The Woman Where We Are Living —2014

This work was commissioned by The Crossing, Donald Nally, conductor.

Program Note

On November 25, 1901, a 51-year-old woman named Auguste Deter (1850-1906) was admitted to the Hospital for the Mentally Ill and Epileptics in Frankfurt, and was examined by German Physician Alois Alzheimer (1864-1915). Deter’s initial symptoms included impaired memory, aphasia, disorientation, and psychosocial incompetence. Her condition gradually worsened, and she started losing other cognitive functions and experiencing hallucinations. Because of her age, Deter was diagnosed with presenile dementia; today, the diagnosis would be early-onset Alzheimer’s Disease. Deter died in April 1906, aged 55.

The text of The Woman Where We Are Living is excerpted from Alzhimer’s journal entries in which he chronicles his observations of and conversations with Deter. The music explores the fluctuating states of Deter’s deteriorating mind. Mahler’s Symphony No. 4 premiered the same day as Alzheimer and Deter first met. Its theme of spiritual transformation and meditation on the journey toward innocence serve as a point of departure for this score. The Woman Where We Are Living begins with a quotation from the final moments of Mahler’s Fourth: the voice of a child describing a pastoral vision of Heaven.

The Woman Where We Are Living is dedicated to my mother.

Written for the Crossing’s Month of Moderns 2014 as a result of the Knight Foundation Arts Challenge Composer Competition Commissions and premiered at the Crane Arts Icebox.


The Woman Where We Are Living, for chorus and harp, is a masterly look at Alzheimer’s disease taken from Dr. Alois Alzheimer’s journal entries about a patient with encroaching brain deterioration, whom he met in 1901. Texts are both observations of and dialogues with the patient that show dwindling faculties, sometimes musically illustrated with canonic writing spinning round and round without leading anywhere. The patient’s viewpoint also had increasing harmonic haze, in contrast to the doctor’s clear, emphatic rhythms. The nine movements are, at times, symbolically truncated, cut off as a musical thought just before fruition. Under Donald Nally, the Crossing sang with more than its typical comprehension: The singers seemed to live the piece from the inside out.- David Patrick Stearns, Philadelphia Inquirer

“…a brilliantly innovative – and even, in its way, consoling – cycle of excerpts from the journals of Alois Alzheimer about the first patient to be diagnosed with the disease that bears his name.”
– Matthew Westphal, Philadelphia Inquirer



1. Die englischen Stimmen

Die englischen Stimmen Ermuntern die Sinnen

Daß alles für Freuden erwacht.

2. The reactions of the pupils to light

The reactions of the pupils to light and accommodation are instantaneous.

Tongue has normal mobility, dry, yellow-red-brown.

No disturbance in speech articulation.

She frequently interrupts herself in the articulation of words during the interview

(as if she did not know whether she had said something correctly or not).

She has dentures.

No facial nerve differences.

Muscular strength: at the left side considerably reduced compared with the right side.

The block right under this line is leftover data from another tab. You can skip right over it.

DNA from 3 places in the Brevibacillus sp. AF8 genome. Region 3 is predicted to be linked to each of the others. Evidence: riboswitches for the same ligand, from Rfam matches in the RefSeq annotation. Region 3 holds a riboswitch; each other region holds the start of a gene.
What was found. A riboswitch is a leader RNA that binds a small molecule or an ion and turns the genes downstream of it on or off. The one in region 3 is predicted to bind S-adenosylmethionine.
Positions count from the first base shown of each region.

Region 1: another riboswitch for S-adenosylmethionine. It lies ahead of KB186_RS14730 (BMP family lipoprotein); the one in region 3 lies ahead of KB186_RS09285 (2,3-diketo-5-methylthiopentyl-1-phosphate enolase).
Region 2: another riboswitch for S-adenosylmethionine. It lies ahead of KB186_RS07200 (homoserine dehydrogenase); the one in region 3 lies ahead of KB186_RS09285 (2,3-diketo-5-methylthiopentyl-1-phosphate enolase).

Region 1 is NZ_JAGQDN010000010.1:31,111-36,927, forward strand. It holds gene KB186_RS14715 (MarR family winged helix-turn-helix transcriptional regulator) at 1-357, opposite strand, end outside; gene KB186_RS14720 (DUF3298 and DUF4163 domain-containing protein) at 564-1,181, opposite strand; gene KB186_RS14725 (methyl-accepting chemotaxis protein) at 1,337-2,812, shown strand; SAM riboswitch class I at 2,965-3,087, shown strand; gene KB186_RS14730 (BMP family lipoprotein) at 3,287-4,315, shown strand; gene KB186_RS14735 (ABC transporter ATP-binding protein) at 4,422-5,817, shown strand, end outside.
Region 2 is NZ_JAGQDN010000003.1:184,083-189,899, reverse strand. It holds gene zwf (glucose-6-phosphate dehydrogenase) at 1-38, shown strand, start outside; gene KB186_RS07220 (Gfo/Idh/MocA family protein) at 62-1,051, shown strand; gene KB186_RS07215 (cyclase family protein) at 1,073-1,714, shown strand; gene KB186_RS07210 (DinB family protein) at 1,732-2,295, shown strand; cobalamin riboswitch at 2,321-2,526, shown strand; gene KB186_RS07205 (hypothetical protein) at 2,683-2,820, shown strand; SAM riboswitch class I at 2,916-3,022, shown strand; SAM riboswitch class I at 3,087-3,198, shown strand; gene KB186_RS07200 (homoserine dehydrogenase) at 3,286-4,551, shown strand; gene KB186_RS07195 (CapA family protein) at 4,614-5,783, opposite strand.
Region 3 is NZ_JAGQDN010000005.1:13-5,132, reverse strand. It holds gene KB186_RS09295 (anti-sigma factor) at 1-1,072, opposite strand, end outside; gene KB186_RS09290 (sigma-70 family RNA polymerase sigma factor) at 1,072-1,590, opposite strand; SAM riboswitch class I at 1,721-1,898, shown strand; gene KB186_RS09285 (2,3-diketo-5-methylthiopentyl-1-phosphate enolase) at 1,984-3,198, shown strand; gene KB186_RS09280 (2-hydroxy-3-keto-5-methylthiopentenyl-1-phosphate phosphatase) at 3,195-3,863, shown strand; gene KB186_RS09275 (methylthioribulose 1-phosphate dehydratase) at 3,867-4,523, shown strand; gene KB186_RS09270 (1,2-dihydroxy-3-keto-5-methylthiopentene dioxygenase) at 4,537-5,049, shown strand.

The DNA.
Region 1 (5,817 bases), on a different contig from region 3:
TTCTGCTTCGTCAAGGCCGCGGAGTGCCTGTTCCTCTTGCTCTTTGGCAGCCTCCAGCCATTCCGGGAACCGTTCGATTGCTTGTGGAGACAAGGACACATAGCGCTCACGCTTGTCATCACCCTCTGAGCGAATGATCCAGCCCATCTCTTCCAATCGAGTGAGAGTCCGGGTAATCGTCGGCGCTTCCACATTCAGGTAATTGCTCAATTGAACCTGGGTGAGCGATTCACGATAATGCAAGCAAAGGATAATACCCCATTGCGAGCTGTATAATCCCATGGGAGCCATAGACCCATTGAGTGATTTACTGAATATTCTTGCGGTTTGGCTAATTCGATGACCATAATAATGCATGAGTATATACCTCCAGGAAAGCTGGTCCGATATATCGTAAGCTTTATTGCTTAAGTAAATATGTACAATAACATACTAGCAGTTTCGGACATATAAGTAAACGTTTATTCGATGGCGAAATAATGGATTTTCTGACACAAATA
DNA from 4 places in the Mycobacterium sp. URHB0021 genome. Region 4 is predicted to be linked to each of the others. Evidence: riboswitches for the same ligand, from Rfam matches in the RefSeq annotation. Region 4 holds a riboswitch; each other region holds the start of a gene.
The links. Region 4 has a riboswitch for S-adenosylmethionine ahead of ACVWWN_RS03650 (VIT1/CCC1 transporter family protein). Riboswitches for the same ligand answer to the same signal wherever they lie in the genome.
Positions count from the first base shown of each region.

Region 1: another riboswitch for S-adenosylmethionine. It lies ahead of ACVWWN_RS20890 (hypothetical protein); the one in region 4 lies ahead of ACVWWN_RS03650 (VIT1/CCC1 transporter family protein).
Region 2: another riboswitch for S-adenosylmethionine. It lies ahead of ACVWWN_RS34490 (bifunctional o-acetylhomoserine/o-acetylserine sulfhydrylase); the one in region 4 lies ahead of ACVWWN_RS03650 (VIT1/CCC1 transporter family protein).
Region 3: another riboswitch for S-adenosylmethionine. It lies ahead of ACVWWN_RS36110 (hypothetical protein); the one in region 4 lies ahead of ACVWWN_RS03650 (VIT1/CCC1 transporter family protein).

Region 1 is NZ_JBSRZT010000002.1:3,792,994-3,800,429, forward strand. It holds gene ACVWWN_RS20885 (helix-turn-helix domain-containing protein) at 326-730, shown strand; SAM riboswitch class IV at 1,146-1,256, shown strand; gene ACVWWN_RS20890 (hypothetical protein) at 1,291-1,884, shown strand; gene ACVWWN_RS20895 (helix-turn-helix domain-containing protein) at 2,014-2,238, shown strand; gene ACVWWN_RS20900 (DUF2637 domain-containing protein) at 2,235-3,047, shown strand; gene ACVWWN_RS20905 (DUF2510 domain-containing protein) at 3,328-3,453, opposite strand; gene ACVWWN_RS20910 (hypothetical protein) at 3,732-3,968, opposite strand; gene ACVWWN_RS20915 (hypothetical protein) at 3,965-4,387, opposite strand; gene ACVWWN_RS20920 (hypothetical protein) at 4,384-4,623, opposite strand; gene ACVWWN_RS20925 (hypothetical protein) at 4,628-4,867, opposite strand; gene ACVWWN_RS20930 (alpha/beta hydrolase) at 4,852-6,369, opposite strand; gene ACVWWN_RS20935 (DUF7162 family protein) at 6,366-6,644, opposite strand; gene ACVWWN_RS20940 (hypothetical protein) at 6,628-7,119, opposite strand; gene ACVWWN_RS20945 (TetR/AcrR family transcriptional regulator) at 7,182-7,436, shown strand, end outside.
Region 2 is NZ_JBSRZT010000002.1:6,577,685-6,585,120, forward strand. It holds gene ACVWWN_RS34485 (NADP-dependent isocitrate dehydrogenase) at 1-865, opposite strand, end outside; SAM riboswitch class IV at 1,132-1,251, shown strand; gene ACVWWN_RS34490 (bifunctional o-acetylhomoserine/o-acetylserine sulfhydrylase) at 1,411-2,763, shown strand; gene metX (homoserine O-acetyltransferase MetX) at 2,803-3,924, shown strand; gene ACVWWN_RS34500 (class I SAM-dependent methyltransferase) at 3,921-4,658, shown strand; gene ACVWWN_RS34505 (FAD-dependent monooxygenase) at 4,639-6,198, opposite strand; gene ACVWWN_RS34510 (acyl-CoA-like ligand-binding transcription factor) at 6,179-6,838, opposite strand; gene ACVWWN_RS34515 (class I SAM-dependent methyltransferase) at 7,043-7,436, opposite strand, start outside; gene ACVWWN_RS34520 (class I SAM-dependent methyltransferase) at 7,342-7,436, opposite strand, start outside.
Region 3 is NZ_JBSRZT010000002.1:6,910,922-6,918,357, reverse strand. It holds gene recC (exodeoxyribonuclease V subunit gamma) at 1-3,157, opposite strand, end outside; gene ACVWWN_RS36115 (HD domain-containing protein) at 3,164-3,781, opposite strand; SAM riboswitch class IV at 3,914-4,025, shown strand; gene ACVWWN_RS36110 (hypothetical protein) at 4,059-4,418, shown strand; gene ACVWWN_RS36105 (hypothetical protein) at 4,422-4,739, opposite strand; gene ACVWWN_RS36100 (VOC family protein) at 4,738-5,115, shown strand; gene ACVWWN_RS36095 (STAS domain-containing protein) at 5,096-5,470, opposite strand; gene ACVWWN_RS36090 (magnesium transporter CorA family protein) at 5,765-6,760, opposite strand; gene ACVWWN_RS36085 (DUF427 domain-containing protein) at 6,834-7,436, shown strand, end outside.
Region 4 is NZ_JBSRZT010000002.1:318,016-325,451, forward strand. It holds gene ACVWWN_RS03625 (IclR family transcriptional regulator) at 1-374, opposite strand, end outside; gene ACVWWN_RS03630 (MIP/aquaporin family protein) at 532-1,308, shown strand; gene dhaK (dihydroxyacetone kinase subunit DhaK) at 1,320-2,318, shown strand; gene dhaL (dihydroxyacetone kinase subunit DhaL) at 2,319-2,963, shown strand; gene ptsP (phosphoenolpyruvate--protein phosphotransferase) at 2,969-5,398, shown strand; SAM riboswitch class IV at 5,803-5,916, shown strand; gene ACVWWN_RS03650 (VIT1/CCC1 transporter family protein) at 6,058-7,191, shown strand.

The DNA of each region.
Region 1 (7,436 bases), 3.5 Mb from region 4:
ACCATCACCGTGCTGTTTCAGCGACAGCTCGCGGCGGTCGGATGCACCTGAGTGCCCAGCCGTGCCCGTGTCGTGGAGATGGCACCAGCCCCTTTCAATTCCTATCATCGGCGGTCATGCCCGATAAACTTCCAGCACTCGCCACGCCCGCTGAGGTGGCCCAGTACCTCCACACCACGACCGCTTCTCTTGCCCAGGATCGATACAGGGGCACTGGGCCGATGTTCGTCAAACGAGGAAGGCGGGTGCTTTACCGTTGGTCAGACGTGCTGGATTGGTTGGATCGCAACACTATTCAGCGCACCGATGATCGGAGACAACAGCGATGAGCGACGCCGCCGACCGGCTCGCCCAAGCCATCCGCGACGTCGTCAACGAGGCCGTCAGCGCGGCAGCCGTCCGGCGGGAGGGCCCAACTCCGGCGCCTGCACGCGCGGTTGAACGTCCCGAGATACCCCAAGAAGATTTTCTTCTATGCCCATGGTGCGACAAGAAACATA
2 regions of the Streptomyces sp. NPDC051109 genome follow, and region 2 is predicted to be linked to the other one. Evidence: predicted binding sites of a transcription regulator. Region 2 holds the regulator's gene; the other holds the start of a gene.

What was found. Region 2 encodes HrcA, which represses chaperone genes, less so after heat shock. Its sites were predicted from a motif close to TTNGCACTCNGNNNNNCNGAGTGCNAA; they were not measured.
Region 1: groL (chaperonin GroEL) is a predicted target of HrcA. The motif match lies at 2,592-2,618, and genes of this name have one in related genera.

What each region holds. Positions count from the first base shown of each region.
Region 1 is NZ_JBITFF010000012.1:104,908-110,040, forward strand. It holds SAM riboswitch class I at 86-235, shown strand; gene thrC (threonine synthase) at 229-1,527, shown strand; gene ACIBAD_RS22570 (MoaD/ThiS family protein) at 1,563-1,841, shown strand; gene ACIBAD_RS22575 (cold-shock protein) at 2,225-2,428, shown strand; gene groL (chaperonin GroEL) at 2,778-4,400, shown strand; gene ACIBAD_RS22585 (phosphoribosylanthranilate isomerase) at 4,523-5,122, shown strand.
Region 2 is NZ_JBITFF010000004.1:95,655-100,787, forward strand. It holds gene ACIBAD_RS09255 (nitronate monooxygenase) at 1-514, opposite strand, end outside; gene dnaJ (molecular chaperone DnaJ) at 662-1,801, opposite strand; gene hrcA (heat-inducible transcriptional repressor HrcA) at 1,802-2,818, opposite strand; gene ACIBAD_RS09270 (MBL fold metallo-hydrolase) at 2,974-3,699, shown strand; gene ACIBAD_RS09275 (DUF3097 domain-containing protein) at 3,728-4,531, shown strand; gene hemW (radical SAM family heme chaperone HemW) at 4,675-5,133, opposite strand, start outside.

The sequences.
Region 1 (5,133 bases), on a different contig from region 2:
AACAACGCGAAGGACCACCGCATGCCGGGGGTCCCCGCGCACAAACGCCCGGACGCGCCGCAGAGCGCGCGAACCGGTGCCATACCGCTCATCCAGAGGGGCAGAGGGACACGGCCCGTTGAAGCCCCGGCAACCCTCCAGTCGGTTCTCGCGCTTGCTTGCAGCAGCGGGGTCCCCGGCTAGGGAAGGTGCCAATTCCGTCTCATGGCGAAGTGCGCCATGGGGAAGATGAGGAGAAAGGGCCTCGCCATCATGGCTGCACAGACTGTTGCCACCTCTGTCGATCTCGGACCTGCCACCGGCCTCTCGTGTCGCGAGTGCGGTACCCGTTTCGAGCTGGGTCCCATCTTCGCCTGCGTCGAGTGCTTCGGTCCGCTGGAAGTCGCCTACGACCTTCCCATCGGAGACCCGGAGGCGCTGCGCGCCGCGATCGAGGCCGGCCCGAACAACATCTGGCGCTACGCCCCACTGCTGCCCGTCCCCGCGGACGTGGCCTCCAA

Patellar reflex normal.

Radial reflex is slightly (but not relevantly) rigid.

Cardiac ictus is not felt.

Cardiac obtusity not enlarged.

The second pulmonary and aortic tones are not accentuated.

She suddenly says, Just now, a child called. Is he there?

3. Wie Heißen Sie?

Wie heißen Sie?




Wie heißt Ihr Mann?

Auguste, I think.

Ihr Mann?

Ah, my husband.

Sind Sie verheiratet?

To Auguste.

Frau Deter?

Yes, yes, Auguste Deter

Wie alt sind sie?

Fifty one.

Wo wohnen Sie?

Oh, have you been to our place?

4. When she was brought from the isolation room

(I will not be cut)

When she was brought from the isolation room to the bed she became agitated, screamed, was non-cooperative;

showed great fear and repeated

I will not be cut.

I do not cut myself

5. Wo wohnen Sie?

Wo wohnen Sie?

I can tell you, I must wait a bit.

Was habe Ich bitten Sie nur?

Well, this is Frankfurt am Main.

Auf welcher Straße wohnen Sie?

Waldemarstreet, not, no…

Wann haben Sie geheiratet?

I don’t know at present. The woman lives on the same floor.

Welche Frau?

The woman where we are living.

6. When the doctor enters the room

(Make yourself comfortable)

When the doctor enters the room she tells him to stay away

other times she greets him as if he were a dear guest.

Make yourself comfortable, until now I haven’t had time.

7. Welche Frau?

Welche Frau?

Wann haben Sie geheiratet?

Auf welcher Straße wohnen Sie?

Was habe Ich bitten Sie nur?

Wo wohnen Sie?

Wie alt sind sie?

Wie heißt Ihr Mann?

Wie heißen Sie?

8. She acts as if she were blind

(I must put myself in order)

She acts as if she were blind

touching the other patients on their faces

and when asked what she is doing, replies

I must put myself in order

9. When she died, she was examined

(Here and everywhere, here and now)

When she died, she was examined by two of Alzheimer’s colleagues, who recorded the death in her medical file as follows:

During the morning exitus letalis; cause of death: septicaemia due to decubitus; anatomical diagnosis: moderate hydrocephalus (external internal); cerebral atrophy; arteriosclerosis of the small cerebral blood vessels; ? ; pneumonia of both inferior lobes; nephritis.

Wo sind Sie jetz?

Here and everywhere, here and now

Wo sind Sie in diesem Moment?

This is where I will live.